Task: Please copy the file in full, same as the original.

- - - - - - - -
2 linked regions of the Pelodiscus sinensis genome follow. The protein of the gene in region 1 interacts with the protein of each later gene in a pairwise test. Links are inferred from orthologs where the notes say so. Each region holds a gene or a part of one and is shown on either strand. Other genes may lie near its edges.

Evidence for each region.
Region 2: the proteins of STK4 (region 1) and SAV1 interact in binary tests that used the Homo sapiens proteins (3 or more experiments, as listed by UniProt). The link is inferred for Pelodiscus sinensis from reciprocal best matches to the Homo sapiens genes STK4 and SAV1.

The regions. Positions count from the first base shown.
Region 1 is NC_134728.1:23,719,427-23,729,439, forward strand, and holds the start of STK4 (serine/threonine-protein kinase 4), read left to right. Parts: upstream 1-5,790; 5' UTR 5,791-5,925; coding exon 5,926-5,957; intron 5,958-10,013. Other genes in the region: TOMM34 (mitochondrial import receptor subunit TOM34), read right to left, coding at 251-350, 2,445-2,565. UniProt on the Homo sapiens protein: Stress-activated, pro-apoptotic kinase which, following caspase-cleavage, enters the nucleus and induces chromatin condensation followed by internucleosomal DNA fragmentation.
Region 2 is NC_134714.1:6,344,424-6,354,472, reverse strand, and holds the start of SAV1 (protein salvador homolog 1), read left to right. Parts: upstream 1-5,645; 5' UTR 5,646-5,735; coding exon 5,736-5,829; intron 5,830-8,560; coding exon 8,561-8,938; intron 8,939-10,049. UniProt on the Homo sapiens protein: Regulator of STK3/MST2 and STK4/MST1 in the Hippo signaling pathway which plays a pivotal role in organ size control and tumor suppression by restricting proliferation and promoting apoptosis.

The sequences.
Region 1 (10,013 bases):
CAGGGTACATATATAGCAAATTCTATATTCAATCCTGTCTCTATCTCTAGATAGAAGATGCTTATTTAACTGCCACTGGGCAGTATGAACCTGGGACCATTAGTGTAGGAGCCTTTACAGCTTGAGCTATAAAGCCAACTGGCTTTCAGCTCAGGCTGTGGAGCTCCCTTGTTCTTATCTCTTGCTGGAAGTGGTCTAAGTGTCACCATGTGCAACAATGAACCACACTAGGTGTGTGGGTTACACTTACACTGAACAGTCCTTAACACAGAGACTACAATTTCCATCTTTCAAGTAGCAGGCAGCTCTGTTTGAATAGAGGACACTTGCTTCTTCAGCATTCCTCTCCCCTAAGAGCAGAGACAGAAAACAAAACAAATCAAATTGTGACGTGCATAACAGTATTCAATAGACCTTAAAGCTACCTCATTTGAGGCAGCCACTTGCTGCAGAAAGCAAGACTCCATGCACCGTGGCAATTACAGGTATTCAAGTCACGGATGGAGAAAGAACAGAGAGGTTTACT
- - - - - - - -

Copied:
2 linked regions of the Pelodiscus sinensis genome follow. The protein of the gene in region 1 interacts with the protein of each later gene in a pairwise test. Links are inferred from orthologs where the notes say so. Each region holds a gene or a part of one and is shown on either strand. Other genes may lie near its edges.

Evidence for each region.
Region 2: the proteins of STK4 (region 1) and SAV1 interact in binary tests that used the Homo sapiens proteins (3 or more experiments, as listed by UniProt). The link is inferred for Pelodiscus sinensis from reciprocal best matches to the Homo sapiens genes STK4 and SAV1.

The regions. Positions count from the first base shown.
Region 1 is NC_134728.1:23,719,427-23,729,439, forward strand, and holds the start of STK4 (serine/threonine-protein kinase 4), read left to right. Parts: upstream 1-5,790; 5' UTR 5,791-5,925; coding exon 5,926-5,957; intron 5,958-10,013. Other genes in the region: TOMM34 (mitochondrial import receptor subunit TOM34), read right to left, coding at 251-350, 2,445-2,565. UniProt on the Homo sapiens protein: Stress-activated, pro-apoptotic kinase which, following caspase-cleavage, enters the nucleus and induces chromatin condensation followed by internucleosomal DNA fragmentation.
Region 2 is NC_134714.1:6,344,424-6,354,472, reverse strand, and holds the start of SAV1 (protein salvador homolog 1), read left to right. Parts: upstream 1-5,645; 5' UTR 5,646-5,735; coding exon 5,736-5,829; intron 5,830-8,560; coding exon 8,561-8,938; intron 8,939-10,049. UniProt on the Homo sapiens protein: Regulator of STK3/MST2 and STK4/MST1 in the Hippo signaling pathway which plays a pivotal role in organ size control and tumor suppression by restricting proliferation and promoting apoptosis.

The sequences.
Region 1 (10,013 bases):
CAGGGTACATATATAGCAAATTCTATATTCAATCCTGTCTCTATCTCTAGATAGAAGATGCTTATTTAACTGCCACTGGGCAGTATGAACCTGGGACCATTAGTGTAGGAGCCTTTACAGCTTGAGCTATAAAGCCAACTGGCTTTCAGCTCAGGCTGTGGAGCTCCCTTGTTCTTATCTCTTGCTGGAAGTGGTCTAAGTGTCACCATGTGCAACAATGAACCACACTAGGTGTGTGGGTTACACTTACACTGAACAGTCCTTAACACAGAGACTACAATTTCCATCTTTCAAGTAGCAGGCAGCTCTGTTTGAATAGAGGACACTTGCTTCTTCAGCATTCCTCTCCCCTAAGAGCAGAGACAGAAAACAAAACAAATCAAATTGTGACGTGCATAACAGTATTCAATAGACCTTAAAGCTACCTCATTTGAGGCAGCCACTTGCTGCAGAAAGCAAGACTCCATGCACCGTGGCAATTACAGGTATTCAAGTCACGGATGGAGAAAGAACAGAGAGGTTTACT